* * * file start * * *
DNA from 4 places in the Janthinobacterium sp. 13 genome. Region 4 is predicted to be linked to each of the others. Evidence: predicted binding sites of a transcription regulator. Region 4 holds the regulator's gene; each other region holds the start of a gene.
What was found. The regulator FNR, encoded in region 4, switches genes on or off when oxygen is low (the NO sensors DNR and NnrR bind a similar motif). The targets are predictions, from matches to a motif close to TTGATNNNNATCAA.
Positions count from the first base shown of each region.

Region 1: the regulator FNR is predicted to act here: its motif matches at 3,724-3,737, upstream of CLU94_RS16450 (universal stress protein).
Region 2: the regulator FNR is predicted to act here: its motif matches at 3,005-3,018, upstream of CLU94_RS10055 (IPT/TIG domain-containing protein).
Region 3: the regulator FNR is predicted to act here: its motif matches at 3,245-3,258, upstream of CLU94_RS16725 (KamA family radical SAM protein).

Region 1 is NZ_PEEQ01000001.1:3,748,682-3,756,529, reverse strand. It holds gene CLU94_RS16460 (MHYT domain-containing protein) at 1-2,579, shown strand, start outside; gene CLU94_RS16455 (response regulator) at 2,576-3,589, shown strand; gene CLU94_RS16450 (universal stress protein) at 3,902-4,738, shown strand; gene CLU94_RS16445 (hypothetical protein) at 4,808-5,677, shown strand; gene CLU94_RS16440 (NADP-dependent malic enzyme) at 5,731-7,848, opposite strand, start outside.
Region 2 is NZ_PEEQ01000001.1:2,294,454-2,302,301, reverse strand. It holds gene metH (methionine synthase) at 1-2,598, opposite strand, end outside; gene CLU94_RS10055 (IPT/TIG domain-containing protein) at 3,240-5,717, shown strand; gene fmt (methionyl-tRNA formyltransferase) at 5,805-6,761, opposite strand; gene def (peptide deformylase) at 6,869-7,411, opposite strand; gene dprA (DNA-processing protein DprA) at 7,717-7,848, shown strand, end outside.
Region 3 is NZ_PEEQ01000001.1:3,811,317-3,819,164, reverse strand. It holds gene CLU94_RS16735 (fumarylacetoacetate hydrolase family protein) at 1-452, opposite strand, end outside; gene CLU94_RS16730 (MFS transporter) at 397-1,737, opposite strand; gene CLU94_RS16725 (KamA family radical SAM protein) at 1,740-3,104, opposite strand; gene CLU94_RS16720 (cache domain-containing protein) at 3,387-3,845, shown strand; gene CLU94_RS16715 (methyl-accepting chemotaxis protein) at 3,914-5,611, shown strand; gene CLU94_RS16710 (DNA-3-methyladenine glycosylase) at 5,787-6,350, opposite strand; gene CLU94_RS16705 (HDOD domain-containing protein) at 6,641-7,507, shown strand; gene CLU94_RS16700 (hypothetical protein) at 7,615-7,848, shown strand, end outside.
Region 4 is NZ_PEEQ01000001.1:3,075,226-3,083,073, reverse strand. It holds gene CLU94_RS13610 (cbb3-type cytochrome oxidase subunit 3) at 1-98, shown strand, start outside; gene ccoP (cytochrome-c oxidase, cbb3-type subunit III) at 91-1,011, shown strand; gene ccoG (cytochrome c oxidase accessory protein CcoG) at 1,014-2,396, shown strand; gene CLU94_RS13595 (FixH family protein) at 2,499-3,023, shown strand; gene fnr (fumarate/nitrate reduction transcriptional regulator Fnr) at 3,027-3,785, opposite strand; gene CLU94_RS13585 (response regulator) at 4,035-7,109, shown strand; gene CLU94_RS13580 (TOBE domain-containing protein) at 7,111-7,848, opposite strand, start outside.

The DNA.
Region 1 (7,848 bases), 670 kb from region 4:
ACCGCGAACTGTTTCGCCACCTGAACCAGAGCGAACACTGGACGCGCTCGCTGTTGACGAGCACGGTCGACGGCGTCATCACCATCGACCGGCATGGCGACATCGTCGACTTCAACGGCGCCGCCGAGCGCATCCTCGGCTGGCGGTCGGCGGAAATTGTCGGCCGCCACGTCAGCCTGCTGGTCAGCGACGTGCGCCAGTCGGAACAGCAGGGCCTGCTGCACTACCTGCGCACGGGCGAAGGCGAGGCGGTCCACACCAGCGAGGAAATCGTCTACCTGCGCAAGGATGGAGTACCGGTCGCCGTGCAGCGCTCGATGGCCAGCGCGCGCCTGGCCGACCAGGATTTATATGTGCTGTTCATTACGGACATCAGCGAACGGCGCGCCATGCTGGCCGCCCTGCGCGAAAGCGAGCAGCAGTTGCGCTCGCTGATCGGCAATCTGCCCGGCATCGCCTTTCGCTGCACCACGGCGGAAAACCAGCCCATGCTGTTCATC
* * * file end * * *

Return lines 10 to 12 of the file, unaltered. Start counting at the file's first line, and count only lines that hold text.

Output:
Region 4 is NZ_PEEQ01000001.1:3,075,226-3,083,073, reverse strand. It holds gene CLU94_RS13610 (cbb3-type cytochrome oxidase subunit 3) at 1-98, shown strand, start outside; gene ccoP (cytochrome-c oxidase, cbb3-type subunit III) at 91-1,011, shown strand; gene ccoG (cytochrome c oxidase accessory protein CcoG) at 1,014-2,396, shown strand; gene CLU94_RS13595 (FixH family protein) at 2,499-3,023, shown strand; gene fnr (fumarate/nitrate reduction transcriptional regulator Fnr) at 3,027-3,785, opposite strand; gene CLU94_RS13585 (response regulator) at 4,035-7,109, shown strand; gene CLU94_RS13580 (TOBE domain-containing protein) at 7,111-7,848, opposite strand, start outside.

The DNA.
Region 1 (7,848 bases), 670 kb from region 4: